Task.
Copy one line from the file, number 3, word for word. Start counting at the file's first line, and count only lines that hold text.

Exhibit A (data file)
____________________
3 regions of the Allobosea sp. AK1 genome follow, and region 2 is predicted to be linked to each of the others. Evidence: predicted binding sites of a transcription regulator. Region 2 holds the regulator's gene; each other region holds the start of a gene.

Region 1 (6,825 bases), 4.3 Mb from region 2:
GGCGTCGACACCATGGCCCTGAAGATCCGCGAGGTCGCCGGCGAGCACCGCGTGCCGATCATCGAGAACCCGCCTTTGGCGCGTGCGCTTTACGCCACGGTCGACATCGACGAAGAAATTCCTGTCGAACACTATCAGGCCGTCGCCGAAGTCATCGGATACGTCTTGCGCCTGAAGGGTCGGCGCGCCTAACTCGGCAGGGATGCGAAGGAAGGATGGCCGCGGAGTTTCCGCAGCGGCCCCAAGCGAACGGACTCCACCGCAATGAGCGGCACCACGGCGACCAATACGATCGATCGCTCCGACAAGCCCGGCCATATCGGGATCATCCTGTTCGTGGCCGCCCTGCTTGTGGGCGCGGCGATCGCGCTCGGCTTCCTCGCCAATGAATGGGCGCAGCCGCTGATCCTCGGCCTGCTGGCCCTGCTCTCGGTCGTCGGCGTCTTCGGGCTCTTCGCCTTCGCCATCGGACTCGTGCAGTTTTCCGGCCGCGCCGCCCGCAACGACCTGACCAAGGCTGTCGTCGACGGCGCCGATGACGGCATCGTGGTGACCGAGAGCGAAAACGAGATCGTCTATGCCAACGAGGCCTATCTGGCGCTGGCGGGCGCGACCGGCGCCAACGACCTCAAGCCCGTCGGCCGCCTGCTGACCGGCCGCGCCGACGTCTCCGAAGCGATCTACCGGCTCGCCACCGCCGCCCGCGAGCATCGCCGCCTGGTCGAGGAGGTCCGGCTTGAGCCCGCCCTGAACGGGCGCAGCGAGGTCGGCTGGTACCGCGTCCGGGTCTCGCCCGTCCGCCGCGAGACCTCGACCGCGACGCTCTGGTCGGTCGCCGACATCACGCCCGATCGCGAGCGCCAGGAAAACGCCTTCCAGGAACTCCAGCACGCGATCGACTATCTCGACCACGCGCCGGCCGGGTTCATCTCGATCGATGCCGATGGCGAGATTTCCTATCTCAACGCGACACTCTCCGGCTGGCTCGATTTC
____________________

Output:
GGCGTCGACACCATGGCCCTGAAGATCCGCGAGGTCGCCGGCGAGCACCGCGTGCCGATCATCGAGAACCCGCCTTTGGCGCGTGCGCTTTACGCCACGGTCGACATCGACGAAGAAATTCCTGTCGAACACTATCAGGCCGTCGCCGAAGTCATCGGATACGTCTTGCGCCTGAAGGGTCGGCGCGCCTAACTCGGCAGGGATGCGAAGGAAGGATGGCCGCGGAGTTTCCGCAGCGGCCCCAAGCGAACGGACTCCACCGCAATGAGCGGCACCACGGCGACCAATACGATCGATCGCTCCGACAAGCCCGGCCATATCGGGATCATCCTGTTCGTGGCCGCCCTGCTTGTGGGCGCGGCGATCGCGCTCGGCTTCCTCGCCAATGAATGGGCGCAGCCGCTGATCCTCGGCCTGCTGGCCCTGCTCTCGGTCGTCGGCGTCTTCGGGCTCTTCGCCTTCGCCATCGGACTCGTGCAGTTTTCCGGCCGCGCCGCCCGCAACGACCTGACCAAGGCTGTCGTCGACGGCGCCGATGACGGCATCGTGGTGACCGAGAGCGAAAACGAGATCGTCTATGCCAACGAGGCCTATCTGGCGCTGGCGGGCGCGACCGGCGCCAACGACCTCAAGCCCGTCGGCCGCCTGCTGACCGGCCGCGCCGACGTCTCCGAAGCGATCTACCGGCTCGCCACCGCCGCCCGCGAGCATCGCCGCCTGGTCGAGGAGGTCCGGCTTGAGCCCGCCCTGAACGGGCGCAGCGAGGTCGGCTGGTACCGCGTCCGGGTCTCGCCCGTCCGCCGCGAGACCTCGACCGCGACGCTCTGGTCGGTCGCCGACATCACGCCCGATCGCGAGCGCCAGGAAAACGCCTTCCAGGAACTCCAGCACGCGATCGACTATCTCGACCACGCGCCGGCCGGGTTCATCTCGATCGATGCCGATGGCGAGATTTCCTATCTCAACGCGACACTCTCCGGCTGGCTCGATTTC